How does a member-oriented organization price new and expanded offerings within an existing line of professional credential and developmental achievements?
SPMG was hired by the American Institute of Certified Public Accountants (AICPA) to develop and recommend pricing targets for several new credentials/certifications. The AICPA is the largest professional organization for all Certified Public Accountants in the United States, and provides members with a variety of credentials and specialty learning areas. Through its advocacy, the AICPA offers one of the most trusted and influential voices of the accounting profession, supporting important public interest issues, working to protect the profession, communicating the value of CPAs and raising the profile of the profession, while also giving members the inside track on key developments, new rules, hot topics and emerging trends in the CPA profession and the ever-changing accounting world. It also provides members with professional development opportunities through continuing professional education (CPE) offerings on the latest issues and topics to improve members’ skills, knowledge and business success.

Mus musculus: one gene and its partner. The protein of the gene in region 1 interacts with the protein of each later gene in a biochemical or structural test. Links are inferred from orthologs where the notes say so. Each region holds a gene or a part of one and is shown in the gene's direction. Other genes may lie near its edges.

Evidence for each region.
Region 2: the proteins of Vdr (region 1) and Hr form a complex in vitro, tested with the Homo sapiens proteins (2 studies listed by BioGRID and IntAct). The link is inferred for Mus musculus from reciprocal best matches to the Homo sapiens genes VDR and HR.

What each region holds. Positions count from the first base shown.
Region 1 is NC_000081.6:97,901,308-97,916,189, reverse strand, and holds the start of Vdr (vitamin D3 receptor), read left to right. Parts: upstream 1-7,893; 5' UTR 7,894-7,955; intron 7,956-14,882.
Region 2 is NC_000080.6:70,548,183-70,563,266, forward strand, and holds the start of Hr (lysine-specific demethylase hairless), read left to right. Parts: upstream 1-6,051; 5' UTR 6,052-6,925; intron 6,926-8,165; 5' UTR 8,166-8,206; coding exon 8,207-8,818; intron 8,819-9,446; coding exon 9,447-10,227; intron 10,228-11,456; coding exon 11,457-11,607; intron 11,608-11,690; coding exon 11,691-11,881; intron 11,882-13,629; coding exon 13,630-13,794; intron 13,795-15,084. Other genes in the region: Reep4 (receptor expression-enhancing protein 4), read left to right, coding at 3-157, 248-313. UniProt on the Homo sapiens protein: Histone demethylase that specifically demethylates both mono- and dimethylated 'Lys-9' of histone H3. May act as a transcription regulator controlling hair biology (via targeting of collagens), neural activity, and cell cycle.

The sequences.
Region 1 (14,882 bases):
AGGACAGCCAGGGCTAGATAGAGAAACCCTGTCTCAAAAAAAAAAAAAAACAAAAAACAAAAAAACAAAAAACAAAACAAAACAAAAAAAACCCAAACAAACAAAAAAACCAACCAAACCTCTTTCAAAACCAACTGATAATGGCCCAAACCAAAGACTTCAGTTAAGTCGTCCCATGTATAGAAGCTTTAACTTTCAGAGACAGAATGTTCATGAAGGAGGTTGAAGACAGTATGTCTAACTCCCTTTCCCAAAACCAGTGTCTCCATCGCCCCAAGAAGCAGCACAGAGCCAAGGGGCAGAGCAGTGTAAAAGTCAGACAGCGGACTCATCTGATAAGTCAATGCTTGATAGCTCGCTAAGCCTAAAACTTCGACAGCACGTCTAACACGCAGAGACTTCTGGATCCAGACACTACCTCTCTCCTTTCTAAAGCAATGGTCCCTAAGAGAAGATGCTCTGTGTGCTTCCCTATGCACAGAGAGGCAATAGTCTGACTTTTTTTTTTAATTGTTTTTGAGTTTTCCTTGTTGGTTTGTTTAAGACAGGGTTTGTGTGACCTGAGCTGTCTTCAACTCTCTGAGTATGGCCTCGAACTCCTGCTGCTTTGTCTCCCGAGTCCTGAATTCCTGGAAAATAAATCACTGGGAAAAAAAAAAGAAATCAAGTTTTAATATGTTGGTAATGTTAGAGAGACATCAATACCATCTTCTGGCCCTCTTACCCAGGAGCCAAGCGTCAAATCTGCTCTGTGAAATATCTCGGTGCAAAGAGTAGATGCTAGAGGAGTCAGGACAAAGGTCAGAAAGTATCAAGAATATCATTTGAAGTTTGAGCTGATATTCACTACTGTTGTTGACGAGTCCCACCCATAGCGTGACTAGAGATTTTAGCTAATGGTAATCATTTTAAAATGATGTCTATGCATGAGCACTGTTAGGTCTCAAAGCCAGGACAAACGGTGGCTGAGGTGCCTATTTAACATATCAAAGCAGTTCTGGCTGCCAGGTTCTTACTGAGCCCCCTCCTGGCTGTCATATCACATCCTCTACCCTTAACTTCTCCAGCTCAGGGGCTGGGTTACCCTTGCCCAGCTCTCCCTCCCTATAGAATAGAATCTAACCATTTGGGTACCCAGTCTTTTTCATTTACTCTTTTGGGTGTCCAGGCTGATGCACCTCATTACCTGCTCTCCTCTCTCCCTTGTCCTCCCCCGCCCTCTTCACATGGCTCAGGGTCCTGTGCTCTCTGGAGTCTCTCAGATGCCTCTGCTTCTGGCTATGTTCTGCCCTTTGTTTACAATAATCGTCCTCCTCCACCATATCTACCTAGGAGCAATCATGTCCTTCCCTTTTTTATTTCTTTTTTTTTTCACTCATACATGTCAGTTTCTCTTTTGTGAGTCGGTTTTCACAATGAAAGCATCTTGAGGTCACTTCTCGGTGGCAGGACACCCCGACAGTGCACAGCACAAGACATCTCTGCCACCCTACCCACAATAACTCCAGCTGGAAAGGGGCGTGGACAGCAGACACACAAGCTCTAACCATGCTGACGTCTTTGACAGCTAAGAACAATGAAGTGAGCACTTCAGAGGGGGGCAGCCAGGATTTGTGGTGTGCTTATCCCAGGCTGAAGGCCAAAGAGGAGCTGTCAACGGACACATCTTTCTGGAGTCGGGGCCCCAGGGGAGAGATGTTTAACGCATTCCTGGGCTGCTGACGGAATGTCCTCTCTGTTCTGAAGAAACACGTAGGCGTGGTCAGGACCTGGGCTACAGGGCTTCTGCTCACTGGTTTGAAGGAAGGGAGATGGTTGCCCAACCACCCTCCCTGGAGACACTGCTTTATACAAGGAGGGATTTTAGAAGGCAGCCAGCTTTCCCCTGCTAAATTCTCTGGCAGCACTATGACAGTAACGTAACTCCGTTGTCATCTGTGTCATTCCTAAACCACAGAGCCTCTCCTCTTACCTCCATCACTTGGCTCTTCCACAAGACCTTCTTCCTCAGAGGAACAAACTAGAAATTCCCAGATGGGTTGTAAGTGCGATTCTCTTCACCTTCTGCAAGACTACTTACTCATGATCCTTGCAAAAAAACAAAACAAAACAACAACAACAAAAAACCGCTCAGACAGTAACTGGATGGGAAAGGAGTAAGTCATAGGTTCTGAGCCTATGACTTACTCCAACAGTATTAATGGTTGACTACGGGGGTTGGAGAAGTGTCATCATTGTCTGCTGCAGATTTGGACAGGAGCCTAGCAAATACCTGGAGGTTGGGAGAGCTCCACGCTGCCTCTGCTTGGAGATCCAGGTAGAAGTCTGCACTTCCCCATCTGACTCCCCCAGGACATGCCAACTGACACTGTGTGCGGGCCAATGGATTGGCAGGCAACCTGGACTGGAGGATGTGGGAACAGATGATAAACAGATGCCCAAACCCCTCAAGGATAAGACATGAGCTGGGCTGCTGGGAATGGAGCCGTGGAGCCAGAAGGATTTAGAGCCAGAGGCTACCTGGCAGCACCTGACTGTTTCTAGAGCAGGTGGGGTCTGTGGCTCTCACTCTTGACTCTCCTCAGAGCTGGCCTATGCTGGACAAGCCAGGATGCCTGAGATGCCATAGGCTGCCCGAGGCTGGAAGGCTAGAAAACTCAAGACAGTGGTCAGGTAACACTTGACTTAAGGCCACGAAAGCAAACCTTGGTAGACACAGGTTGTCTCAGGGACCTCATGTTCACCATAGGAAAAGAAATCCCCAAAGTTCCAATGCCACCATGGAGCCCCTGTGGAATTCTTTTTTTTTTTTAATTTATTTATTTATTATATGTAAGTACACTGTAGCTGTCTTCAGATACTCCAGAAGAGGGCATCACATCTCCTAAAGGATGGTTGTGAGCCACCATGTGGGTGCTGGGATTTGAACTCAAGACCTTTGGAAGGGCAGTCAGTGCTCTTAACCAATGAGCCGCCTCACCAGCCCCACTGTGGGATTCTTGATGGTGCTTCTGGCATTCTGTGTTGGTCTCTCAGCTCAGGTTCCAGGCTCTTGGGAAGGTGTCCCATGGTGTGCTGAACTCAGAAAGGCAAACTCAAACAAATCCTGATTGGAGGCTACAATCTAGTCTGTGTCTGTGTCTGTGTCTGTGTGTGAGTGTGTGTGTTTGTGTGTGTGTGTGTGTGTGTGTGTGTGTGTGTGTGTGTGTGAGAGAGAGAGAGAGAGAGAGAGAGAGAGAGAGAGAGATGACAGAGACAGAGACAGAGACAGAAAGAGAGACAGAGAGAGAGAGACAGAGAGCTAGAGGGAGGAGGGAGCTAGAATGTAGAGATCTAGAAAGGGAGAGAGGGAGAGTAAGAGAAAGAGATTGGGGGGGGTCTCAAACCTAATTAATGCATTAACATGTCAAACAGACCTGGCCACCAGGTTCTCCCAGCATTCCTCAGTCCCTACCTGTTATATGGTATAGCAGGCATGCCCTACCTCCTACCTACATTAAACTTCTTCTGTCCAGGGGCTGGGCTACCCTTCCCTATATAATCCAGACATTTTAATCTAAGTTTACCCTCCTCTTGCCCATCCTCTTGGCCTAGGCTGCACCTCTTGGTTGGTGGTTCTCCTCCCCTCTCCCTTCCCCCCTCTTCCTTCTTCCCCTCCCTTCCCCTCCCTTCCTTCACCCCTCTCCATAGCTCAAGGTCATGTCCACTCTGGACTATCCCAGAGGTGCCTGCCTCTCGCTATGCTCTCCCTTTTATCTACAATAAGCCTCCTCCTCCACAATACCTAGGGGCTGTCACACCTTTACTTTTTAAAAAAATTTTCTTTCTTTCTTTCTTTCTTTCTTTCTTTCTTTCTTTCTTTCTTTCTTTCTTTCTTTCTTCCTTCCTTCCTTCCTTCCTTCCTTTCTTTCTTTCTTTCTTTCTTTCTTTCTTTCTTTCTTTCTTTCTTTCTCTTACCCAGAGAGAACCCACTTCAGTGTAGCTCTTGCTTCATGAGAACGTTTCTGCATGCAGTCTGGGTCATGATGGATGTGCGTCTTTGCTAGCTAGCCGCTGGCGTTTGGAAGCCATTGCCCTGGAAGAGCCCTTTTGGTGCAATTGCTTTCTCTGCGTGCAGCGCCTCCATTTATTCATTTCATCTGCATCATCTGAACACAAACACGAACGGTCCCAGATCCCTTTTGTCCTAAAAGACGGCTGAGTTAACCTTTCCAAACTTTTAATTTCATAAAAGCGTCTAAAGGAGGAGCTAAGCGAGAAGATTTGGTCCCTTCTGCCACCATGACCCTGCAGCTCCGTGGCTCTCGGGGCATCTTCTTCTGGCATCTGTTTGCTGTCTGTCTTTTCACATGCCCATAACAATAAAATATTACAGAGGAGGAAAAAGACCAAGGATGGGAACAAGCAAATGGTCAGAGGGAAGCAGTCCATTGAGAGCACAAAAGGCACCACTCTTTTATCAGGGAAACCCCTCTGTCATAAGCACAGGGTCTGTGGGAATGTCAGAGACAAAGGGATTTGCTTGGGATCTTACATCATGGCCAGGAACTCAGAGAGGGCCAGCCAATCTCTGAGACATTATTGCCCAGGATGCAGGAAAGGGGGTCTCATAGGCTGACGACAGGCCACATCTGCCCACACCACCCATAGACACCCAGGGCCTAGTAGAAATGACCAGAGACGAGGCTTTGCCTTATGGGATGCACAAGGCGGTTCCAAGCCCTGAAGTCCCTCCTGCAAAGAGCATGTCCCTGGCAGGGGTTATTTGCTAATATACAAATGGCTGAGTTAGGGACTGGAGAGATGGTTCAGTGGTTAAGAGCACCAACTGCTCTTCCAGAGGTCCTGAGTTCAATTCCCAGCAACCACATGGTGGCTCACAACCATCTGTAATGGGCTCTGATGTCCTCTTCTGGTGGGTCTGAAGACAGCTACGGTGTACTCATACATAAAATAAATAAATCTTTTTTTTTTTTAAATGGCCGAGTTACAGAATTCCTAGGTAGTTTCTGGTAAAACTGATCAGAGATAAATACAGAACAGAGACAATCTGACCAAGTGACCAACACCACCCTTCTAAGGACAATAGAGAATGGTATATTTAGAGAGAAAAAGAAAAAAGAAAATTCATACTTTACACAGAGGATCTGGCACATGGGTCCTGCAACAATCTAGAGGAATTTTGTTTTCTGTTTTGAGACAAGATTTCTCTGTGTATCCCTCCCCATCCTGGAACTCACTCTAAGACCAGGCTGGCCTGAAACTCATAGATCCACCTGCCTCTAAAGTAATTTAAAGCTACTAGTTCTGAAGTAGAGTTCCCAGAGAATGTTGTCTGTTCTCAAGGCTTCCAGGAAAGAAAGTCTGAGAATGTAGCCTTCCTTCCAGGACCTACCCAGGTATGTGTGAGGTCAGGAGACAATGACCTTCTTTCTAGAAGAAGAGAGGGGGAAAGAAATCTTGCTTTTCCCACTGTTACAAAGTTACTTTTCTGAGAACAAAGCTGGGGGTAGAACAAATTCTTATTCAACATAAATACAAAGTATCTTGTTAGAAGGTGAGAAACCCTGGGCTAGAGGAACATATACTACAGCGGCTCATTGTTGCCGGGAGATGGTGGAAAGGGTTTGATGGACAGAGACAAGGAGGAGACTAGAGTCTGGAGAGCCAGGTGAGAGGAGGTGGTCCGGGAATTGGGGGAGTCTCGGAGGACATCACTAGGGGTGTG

SPMG was asked to help AICPA evaluate current pricing practices and to review and validate non-traditional pricing approaches to effectively support its strategic objective of introducing specific new credential offerings. Through our comprehensive process that included field surveys, focus groups, and advanced modelling techniques, SPMG provided the AICPA with best-in-class pricing recommendations covering the critical periods of the new credentials’ launch and acceptance stages. SPMG employed highly segmented field research to identify and quantify distinct pricing opportunities, developed tools to provide initial and on-going pricing-based financial evaluation analysis, and offered techniques for monitoring the success of and adjusting pricing policies to the adoption rates of the new credentials’ roll-out, growth, and industry-leading phases.
One of the key elements of SPMG’s effort was an attempt to bring into focus the dollar-based value proposition for the new credential offerings. Through our research and experience in the financial markets/institutions and risk-management industries, we were able to provide benchmarks which offered discrete financial targets for the benefits associated with each of the credentials considered, thereby supporting the offerings’ distinct value propositions and the pricing upon which it is built.